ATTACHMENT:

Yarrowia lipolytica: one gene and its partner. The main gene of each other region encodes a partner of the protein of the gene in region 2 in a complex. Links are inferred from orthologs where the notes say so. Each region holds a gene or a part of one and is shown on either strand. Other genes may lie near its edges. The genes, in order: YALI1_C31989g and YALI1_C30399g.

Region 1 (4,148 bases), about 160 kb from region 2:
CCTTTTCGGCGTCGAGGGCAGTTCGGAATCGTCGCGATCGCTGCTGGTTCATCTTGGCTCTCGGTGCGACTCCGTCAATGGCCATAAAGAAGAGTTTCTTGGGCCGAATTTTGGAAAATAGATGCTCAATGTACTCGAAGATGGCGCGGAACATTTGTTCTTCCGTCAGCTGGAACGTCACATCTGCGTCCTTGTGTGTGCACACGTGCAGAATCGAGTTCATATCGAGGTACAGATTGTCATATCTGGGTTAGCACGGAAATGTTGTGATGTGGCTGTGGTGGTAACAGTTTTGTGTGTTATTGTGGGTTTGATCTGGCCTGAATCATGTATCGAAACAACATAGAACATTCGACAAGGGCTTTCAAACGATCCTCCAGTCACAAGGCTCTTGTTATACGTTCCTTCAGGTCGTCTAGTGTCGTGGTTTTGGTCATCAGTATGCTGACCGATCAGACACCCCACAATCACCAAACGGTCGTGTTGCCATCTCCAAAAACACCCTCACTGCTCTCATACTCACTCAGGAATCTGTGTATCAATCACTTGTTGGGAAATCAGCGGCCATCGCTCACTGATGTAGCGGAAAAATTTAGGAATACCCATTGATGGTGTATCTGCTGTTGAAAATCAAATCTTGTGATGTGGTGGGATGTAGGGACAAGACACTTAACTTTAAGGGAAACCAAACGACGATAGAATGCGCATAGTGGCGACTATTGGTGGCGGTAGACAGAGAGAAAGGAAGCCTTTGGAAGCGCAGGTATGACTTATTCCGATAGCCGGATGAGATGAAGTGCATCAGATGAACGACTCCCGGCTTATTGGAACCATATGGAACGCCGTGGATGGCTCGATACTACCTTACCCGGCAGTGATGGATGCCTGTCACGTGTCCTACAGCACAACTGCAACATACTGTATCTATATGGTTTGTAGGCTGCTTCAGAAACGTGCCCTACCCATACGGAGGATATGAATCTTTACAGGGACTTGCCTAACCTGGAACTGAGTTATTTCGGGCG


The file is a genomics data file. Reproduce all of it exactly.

Yarrowia lipolytica: one gene and its partner. The main gene of each other region encodes a partner of the protein of the gene in region 2 in a complex. Links are inferred from orthologs where the notes say so. Each region holds a gene or a part of one and is shown on either strand. Other genes may lie near its edges. The genes, in order: YALI1_C31989g and YALI1_C30399g.

Region 1 (4,148 bases), about 160 kb from region 2:
CCTTTTCGGCGTCGAGGGCAGTTCGGAATCGTCGCGATCGCTGCTGGTTCATCTTGGCTCTCGGTGCGACTCCGTCAATGGCCATAAAGAAGAGTTTCTTGGGCCGAATTTTGGAAAATAGATGCTCAATGTACTCGAAGATGGCGCGGAACATTTGTTCTTCCGTCAGCTGGAACGTCACATCTGCGTCCTTGTGTGTGCACACGTGCAGAATCGAGTTCATATCGAGGTACAGATTGTCATATCTGGGTTAGCACGGAAATGTTGTGATGTGGCTGTGGTGGTAACAGTTTTGTGTGTTATTGTGGGTTTGATCTGGCCTGAATCATGTATCGAAACAACATAGAACATTCGACAAGGGCTTTCAAACGATCCTCCAGTCACAAGGCTCTTGTTATACGTTCCTTCAGGTCGTCTAGTGTCGTGGTTTTGGTCATCAGTATGCTGACCGATCAGACACCCCACAATCACCAAACGGTCGTGTTGCCATCTCCAAAAACACCCTCACTGCTCTCATACTCACTCAGGAATCTGTGTATCAATCACTTGTTGGGAAATCAGCGGCCATCGCTCACTGATGTAGCGGAAAAATTTAGGAATACCCATTGATGGTGTATCTGCTGTTGAAAATCAAATCTTGTGATGTGGTGGGATGTAGGGACAAGACACTTAACTTTAAGGGAAACCAAACGACGATAGAATGCGCATAGTGGCGACTATTGGTGGCGGTAGACAGAGAGAAAGGAAGCCTTTGGAAGCGCAGGTATGACTTATTCCGATAGCCGGATGAGATGAAGTGCATCAGATGAACGACTCCCGGCTTATTGGAACCATATGGAACGCCGTGGATGGCTCGATACTACCTTACCCGGCAGTGATGGATGCCTGTCACGTGTCCTACAGCACAACTGCAACATACTGTATCTATATGGTTTGTAGGCTGCTTCAGAAACGTGCCCTACCCATACGGAGGATATGAATCTTTACAGGGACTTGCCTAACCTGGAACTGAGTTATTTCGGGCG